Catherine, how­ev­er, focus­es on the three least com­pelling and relat­able human beings in the world, and fills its sup­port­ing roles with bland clichés or the spon­ta­neous­ly bizarre.  Each char­ac­ter is paint­ed only in the broad­est strokes.  After thir­teen hours of play, the char­ac­ters can still be summed up in two or three words each: Katherine is over­bear­ing and dis­ap­prov­ing­ly mater­nal, Catherine is a squeaky sex kit­ten, and Vincent is the Least Interesting Man in the World, gullible, bland and thick, thick, so very thick.  When exam­ined fur­ther, these char­ac­ters become active­ly wor­ri­some: are all men just hap­less, cheating-prone pup­pets being pulled around by their women?  Must all women fall into the cat­e­gories of skank or shrew?  How much gender-essentialism can you pack into a game this size?

This lack of detail is the first of the real prob­lems with Catherine.  It pur­ports to inves­ti­gate rela­tion­ships and adult life, but never gives us any rea­son to care about the rela­tion­ships or peo­ple in ques­tion. Vincent and Katherine have osten­si­bly been dat­ing for a very long time, yet we never see any indi­ca­tion that they know any­thing about each other.  We only ever see them togeth­er at lunch in some pink bistro, hav­ing vapid con­ver­sa­tion, show­ing no signs of chem­istry or inti­ma­cy, whether emo­tion­al or phys­i­cal.  What do they do togeth­er?  Why did they get togeth­er, and why do they stay?  Where are the lit­tle in-jokes that all long-term cou­ples have?  Katherine’s preg­nan­cy scare com­plete­ly failed to move me because I could­n’t believe these peo­ple had ever even kissed each other.

In short, the game does no more than sketch out the barest hints of char­ac­ter or rela­tion­ship, leav­ing out any poten­tial­ly inter­est­ing details until all that is left is a bland­ly arche­typ­al sce­nario, with­out even the sav­ing grace of inter­est­ing arche­types.  Only teenagers and sit­com char­ac­ters view rela­tion­ships in such abstract ways.  Real, mature rela­tion­ships are messy and embod­ied and heav­i­ly root­ed in con­tin­gency.  Real-life rela­tion­ships are all about specifics and details.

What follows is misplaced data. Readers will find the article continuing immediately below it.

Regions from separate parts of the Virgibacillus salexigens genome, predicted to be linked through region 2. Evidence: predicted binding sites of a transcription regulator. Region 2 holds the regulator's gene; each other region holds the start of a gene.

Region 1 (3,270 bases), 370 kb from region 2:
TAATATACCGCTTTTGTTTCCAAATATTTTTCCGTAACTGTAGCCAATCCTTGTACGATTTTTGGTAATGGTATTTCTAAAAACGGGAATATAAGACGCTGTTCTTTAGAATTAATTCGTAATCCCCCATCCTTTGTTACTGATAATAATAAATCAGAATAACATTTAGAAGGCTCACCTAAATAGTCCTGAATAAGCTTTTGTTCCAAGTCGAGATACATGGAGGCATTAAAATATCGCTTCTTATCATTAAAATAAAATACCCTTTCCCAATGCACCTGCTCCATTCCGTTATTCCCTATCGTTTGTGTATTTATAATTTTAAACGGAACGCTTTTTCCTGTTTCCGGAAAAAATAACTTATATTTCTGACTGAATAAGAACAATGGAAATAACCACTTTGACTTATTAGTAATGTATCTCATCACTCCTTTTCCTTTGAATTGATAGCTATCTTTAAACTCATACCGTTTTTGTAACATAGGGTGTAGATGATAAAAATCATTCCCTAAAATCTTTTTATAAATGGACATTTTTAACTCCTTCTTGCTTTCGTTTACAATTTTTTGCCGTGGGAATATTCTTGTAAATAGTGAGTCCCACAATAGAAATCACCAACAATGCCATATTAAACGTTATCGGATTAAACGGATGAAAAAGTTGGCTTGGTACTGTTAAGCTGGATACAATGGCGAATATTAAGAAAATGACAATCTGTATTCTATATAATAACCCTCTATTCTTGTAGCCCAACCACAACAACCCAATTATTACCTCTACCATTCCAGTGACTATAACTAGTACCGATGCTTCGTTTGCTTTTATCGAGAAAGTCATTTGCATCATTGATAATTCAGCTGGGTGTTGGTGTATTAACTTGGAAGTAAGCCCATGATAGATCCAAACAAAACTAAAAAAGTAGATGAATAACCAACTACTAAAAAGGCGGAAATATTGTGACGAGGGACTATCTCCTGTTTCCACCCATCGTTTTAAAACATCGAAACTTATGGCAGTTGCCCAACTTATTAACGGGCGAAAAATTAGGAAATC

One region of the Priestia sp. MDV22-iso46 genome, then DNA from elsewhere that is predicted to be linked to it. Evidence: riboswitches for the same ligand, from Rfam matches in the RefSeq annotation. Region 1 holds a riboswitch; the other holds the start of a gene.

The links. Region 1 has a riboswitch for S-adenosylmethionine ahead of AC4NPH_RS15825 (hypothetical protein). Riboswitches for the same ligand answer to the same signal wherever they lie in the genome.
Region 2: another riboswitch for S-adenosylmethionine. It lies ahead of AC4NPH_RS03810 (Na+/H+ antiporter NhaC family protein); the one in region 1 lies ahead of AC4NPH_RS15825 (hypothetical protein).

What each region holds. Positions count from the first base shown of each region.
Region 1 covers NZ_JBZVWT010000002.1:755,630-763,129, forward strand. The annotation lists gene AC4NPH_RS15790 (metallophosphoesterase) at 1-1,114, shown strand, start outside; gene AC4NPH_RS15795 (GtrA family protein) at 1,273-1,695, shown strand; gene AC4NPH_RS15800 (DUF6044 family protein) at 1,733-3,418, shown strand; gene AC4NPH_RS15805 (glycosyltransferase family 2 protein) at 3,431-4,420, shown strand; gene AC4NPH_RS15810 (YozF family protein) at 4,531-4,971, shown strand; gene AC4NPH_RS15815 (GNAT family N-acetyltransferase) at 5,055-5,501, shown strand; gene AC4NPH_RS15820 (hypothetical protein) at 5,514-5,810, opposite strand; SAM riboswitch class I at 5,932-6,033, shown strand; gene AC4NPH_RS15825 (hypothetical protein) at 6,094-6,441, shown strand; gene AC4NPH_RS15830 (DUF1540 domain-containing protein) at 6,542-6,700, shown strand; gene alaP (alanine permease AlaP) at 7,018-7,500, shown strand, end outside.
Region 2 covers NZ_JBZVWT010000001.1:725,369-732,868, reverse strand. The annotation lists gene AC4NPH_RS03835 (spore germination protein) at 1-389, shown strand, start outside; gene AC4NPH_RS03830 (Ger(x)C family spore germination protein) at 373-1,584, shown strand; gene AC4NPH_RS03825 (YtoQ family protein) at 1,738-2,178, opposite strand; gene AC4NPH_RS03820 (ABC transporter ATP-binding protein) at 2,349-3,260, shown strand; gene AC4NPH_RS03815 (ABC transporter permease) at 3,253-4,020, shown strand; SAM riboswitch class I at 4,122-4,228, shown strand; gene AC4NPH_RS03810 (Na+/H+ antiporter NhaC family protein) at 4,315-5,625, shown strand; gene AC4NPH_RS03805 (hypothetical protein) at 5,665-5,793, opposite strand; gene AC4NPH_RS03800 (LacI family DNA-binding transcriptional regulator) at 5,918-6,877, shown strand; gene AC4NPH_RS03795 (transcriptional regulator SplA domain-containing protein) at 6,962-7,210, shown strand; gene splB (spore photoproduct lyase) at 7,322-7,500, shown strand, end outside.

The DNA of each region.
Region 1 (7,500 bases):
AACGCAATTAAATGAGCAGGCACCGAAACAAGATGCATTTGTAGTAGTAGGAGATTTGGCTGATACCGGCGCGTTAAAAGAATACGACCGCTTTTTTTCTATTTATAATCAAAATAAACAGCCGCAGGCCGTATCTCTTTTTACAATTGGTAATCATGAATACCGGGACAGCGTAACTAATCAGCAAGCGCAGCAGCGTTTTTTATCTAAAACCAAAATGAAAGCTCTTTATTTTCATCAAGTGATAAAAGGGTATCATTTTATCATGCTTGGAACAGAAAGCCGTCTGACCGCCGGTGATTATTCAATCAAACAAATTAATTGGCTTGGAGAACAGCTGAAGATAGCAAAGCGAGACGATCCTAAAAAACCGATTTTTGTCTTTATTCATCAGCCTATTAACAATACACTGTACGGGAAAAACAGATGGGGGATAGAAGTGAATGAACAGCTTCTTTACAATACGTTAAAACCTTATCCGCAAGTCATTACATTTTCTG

I’ve never been in Vincent’s exact sit­u­a­tion, not just because I’ve never cheat­ed on my girl­friend, but because I’ve never been an early thir­ties unmar­ried man try­ing to decide if he should com­mit.  But when I was try­ing to decide if I should get mar­ried, the ques­tions I asked myself were much more spe­cif­ic. I didn’t think about “mar­riage” or “com­mit­ment” or “chil­dren” in some sort of abstract sense – I won­dered if my Christianity and my now-wife’s agnos­tic­ness (not a word) would prove big­ger bar­ri­ers once we were mar­ried, wor­ried about mov­ing across the coun­try with­out a secure job to sup­port her get­ting an MFA. I wor­ried about try­ing to bal­ance what­ev­er the heck I want­ed to do with her aca­d­e­m­ic career. Whatever “big ques­tions” about mar­riage I asked myself were all root­ed in con­tin­gent cir­cum­stance and real-life con­text.  I did­n’t ask “Should I get mar­ried,” as some sort of abstract, for­mal con­cept, because that’s absurd.  I asked “Do I, Bill Coberly, want to marry Erin McNeil, before I can legal­ly drink, and then move across the coun­try with her to some­where I’ve never been?”

Maybe Catherine left its char­ac­ters and sit­u­a­tions bland so as to be able to say huge things about Relationships in gen­er­al, Relationships as a for­mal con­struct, to ask ques­tions about Marriage and Commitment and Freedom and Sex, to keep its sit­u­a­tions so broad that they might be able to appeal to any per­son in any rela­tion­ship.  But ster­il­iz­ing the sit­u­a­tion with such enthu­si­asm has the oppo­site effect: it ren­ders the char­ac­ters com­plete­ly unre­lat­able.  These peo­ple don’t seem to be real human beings whose tribu­la­tions and ques­tions relate to my own expe­ri­ences, they seem like automa­ta engaged in a hol­low fac­sim­i­le of human life.  As rela­tion­ships are inher­ent­ly unique and full of specifics, any dis­cus­sion of Relationships or Marriage must be root­ed in the spe­cif­ic and the con­vinc­ing.